31 Tres Thomae, (M), 23, 32–5 [R, 16, 19–21].

32 Ibid. (M), 42–57, quote at p. 53 [R, 27–38 at p. 35]. McConica, ‘Recusant reputation’, 139, argues that focus on the English works reflects More the defender of the faith rather than More the humanist. Certainly this was the main thrust of Stapleton's text but, according to McConica, this was not inconsistent with More the humanist, and Stapleton, as indicated at pp. 85–6, 91 below, was at pains to record More's humanist reputation, and across confessional lines. He did not, however, refer to More's later correspondence with Erasmus in the 1530s.

33 Tres Thomae, (M), 51–2 [R, 35]. For the revival of the scholastic tradition in English Catholicism from the 1570s see Lucy Wooding, Rethinking Catholicism in Reformation England, Oxford 2000, 235–68, though as I suggest below, I find Stapleton more sympathetic to humanism than Wooding allows in her account (p. 257).

34 Harpsfield's Life, 109; Tres Thomae, (M), 51, 53–4 [R, 36–7].

35 Tres Thomae, (M), 54 [R, 37]. This is printed in D. Kinney, In defense of humanism (Complete Works of Sir Thomas More, xv, 1986), 129–50; for its date see pp. xviii–xxi. For Pace see J. Wegg, Richard Pace, a Tudor diplomatist, London 1932, and on More, A. E. Surtz, ‘Richard Pace's sketch of Thomas More’, Journal of English and German Philology lvii (1958), 36–50.

36 Tres Thomae, (M), 58–9 [R, 40].

37 Ibid. (M), 67–80 [R, 39–56]. For the problematic treatment of More's relationship with Erasmus among English Catholics see McConica, ‘Recusant reputation’, 141–6.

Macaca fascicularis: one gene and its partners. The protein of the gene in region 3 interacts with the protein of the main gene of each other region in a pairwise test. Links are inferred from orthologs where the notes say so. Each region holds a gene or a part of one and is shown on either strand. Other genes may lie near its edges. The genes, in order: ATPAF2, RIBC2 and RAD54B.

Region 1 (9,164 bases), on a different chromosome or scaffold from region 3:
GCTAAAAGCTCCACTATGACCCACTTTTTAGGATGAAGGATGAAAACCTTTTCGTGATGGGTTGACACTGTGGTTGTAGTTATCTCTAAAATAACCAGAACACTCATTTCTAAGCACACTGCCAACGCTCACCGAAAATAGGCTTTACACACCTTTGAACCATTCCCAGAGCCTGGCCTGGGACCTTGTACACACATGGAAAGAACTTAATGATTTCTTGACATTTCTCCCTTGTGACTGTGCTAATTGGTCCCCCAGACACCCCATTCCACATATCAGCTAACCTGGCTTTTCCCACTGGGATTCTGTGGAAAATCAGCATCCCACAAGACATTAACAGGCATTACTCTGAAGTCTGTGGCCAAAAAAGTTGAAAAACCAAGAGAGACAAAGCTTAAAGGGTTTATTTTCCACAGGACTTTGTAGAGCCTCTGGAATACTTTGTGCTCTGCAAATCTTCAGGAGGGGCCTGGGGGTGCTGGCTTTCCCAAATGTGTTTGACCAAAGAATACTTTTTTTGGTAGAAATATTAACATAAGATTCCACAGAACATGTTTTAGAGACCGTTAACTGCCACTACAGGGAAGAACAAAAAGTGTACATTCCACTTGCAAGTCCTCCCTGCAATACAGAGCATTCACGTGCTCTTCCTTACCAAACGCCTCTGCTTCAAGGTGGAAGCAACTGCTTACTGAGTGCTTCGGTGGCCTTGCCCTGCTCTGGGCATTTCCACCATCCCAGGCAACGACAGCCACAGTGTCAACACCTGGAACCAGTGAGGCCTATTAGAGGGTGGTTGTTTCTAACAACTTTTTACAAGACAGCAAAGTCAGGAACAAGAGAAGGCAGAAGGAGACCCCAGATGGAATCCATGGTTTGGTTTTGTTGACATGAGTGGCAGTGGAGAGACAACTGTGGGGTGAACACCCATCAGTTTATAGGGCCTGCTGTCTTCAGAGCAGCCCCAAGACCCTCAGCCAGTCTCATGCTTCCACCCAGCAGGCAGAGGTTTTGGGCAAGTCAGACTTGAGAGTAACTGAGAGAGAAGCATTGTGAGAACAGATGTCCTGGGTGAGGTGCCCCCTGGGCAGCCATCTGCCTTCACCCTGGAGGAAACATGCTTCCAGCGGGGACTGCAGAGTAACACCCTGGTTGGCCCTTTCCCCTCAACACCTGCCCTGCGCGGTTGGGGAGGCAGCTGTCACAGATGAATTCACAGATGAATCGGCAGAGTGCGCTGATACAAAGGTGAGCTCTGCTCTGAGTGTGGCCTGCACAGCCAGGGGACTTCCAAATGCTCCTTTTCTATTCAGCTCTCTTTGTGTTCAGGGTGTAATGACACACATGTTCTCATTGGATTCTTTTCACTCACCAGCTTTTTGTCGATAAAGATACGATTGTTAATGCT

38 Tres Thomae, (M), 80–3 [R, 57–60]. G. Brixius, Antimorus, Basle 1519, sig Eiii, has a list of More's ‘inexcusable’ lapses in his Latin epigrams. See S. Grynaeus, Platonis opera, Basle 1534, preface, printed in St Thomas More: selected letters, ed. E. F. Rogers, New Haven 1981, 470–80.

39 Tres Thomae, (M), 82–3 [R, 59–60]. For Hutten see Hajo Holborn, Ulrich von Hutten and the German Reformation, New Haven 1937, esp. pp. 120–1.

40 Ditchfield, ‘Tridentine worship’, 209–13.

41 Tres Thomae, (M), 83 [R, 61].

42 Ibid. (M), 89–91 [R, 63–6].

43 Ibid. (M), 93–4 [R, 68], printed in Thomas More, Treatise on the passion, ed. G. E. Haupt (Complete Works of Sir Thomas More, xiii, 1976), 207–11.

44 Tres Thomae, (M), 95–216 [sic] [R, 71–86]. The pagination of M jumps from p. 99 to p. 200. This has been corrected in subsequent footnotes.

45 Ibid. (M), 105–6 [R, 77–8]. This is printed in translation in Selected letters, 88–90. For the circumstances of Warham's resignation see J. J. Scarisbrick, Henry VIII, London 1968, 41–2.

46 Tres Thomae, (M), 115–16 [R, 85–6]; Selected letters, 170–1.

47 Tres Thomae, (M), 124–8, 131–5 [R, 94–101]; Selected letters, 103–7, 145–7, 149–51. For Gunnell see ODNB.

48 Tres Thomae, (M), 137–46 [R, 103–9]; Selected letters, 109, 151–2, 154–5.

49 For liturgy and household religion among recusants see Bossy, English Catholic community, 110–21, 127–32. Bossy identifies the years up to 1625 as the ‘matriarchal period’ of English recusancy. For women more directly see Marie Rowlands, ‘Recusant women, 1558–1640’, in Mary Prior (ed.), Women in English society, 1500–1800, London 1985, 149–80.